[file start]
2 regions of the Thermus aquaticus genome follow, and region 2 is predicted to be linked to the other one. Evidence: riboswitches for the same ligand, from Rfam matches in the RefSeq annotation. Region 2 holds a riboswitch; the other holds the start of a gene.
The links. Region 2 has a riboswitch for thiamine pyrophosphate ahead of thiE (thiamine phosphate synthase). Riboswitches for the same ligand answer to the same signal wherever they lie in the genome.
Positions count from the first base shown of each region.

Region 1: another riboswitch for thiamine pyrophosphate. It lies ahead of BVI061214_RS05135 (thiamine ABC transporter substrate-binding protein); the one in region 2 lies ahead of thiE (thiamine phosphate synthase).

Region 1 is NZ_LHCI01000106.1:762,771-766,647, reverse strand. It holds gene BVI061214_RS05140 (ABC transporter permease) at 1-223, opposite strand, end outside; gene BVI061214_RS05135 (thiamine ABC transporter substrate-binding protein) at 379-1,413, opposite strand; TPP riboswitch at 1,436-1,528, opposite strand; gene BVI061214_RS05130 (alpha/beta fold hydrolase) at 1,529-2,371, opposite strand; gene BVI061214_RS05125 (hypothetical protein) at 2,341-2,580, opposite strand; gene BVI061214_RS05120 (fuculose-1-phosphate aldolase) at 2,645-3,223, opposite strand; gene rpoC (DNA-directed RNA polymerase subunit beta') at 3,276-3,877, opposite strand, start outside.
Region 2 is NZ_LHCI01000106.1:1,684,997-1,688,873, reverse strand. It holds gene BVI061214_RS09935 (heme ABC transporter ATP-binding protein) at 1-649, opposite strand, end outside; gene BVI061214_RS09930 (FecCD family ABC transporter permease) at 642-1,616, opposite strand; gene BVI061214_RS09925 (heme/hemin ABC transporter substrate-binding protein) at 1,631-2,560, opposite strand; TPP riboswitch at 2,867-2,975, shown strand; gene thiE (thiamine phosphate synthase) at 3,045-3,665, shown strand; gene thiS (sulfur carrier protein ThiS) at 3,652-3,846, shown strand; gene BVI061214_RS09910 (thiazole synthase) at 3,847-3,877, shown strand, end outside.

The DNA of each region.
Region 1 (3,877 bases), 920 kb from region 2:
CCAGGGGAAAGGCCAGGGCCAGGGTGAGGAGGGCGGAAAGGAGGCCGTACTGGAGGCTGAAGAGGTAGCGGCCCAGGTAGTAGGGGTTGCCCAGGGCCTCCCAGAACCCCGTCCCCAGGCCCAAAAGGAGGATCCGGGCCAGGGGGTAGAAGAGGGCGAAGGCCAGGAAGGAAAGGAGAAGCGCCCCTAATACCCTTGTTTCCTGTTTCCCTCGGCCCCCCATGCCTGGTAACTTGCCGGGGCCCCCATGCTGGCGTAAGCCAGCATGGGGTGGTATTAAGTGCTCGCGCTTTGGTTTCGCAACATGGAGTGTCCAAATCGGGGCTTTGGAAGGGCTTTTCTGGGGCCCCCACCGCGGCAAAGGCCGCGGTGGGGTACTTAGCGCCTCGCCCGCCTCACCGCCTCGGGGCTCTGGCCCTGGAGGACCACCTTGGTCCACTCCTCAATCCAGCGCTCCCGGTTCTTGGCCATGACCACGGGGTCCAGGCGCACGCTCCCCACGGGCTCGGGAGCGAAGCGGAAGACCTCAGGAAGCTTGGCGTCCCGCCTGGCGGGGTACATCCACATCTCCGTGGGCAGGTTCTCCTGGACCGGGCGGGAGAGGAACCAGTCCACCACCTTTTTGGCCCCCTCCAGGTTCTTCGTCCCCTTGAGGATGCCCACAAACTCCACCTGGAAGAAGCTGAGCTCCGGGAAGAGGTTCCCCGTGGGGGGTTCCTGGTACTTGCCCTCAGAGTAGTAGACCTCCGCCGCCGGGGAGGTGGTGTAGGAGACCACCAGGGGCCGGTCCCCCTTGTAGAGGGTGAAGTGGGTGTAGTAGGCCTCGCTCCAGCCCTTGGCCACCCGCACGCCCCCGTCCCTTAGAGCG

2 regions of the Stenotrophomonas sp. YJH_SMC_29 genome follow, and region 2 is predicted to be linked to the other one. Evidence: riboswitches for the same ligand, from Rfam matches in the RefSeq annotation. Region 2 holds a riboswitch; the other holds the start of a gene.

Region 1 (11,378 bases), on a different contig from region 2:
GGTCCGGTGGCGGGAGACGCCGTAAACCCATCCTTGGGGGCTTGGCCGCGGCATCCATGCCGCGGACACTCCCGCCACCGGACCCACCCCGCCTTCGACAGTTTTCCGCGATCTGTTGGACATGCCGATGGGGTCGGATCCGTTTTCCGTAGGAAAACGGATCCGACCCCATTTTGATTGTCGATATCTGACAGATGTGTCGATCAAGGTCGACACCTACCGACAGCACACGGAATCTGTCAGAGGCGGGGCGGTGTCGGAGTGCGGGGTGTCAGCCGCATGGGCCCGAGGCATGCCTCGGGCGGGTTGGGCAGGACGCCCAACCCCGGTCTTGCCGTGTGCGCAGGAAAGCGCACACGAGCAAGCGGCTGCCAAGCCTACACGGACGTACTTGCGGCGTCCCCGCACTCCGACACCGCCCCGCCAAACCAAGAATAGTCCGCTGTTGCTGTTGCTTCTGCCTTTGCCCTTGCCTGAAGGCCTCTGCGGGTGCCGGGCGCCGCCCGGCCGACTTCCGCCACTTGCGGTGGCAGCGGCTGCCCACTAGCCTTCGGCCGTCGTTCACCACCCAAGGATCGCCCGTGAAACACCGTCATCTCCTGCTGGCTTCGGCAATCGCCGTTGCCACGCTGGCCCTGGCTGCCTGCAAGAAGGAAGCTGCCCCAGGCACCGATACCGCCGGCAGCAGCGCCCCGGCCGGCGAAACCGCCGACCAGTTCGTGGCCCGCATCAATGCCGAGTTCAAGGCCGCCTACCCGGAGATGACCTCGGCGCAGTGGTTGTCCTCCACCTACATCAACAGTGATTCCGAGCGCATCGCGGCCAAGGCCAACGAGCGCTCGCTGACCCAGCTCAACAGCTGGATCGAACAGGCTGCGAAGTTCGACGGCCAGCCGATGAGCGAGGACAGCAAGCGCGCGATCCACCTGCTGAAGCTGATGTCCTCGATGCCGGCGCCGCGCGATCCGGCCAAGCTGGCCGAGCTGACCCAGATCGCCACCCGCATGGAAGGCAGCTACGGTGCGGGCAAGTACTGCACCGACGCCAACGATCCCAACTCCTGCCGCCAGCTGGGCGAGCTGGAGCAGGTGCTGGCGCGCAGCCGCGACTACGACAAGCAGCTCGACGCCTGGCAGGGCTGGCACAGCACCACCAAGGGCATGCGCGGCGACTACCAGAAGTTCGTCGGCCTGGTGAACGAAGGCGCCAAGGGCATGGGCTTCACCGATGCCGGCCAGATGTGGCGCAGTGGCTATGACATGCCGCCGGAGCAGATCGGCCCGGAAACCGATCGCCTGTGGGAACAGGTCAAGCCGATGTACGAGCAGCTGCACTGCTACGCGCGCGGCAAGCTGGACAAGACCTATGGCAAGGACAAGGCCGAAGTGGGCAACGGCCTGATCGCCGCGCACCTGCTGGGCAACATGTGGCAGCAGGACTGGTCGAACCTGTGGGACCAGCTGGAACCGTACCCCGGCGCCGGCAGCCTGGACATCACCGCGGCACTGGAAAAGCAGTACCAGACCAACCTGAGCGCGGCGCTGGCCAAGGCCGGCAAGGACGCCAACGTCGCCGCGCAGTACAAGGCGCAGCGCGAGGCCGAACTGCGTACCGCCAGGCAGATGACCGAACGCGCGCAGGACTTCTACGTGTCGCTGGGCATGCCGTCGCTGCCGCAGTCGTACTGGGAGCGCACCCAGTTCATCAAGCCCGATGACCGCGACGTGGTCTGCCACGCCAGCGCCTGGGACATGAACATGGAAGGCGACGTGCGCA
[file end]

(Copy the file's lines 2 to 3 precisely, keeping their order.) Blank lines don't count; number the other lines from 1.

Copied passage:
The links. Region 2 has a riboswitch for thiamine pyrophosphate ahead of thiE (thiamine phosphate synthase). Riboswitches for the same ligand answer to the same signal wherever they lie in the genome.
Positions count from the first base shown of each region.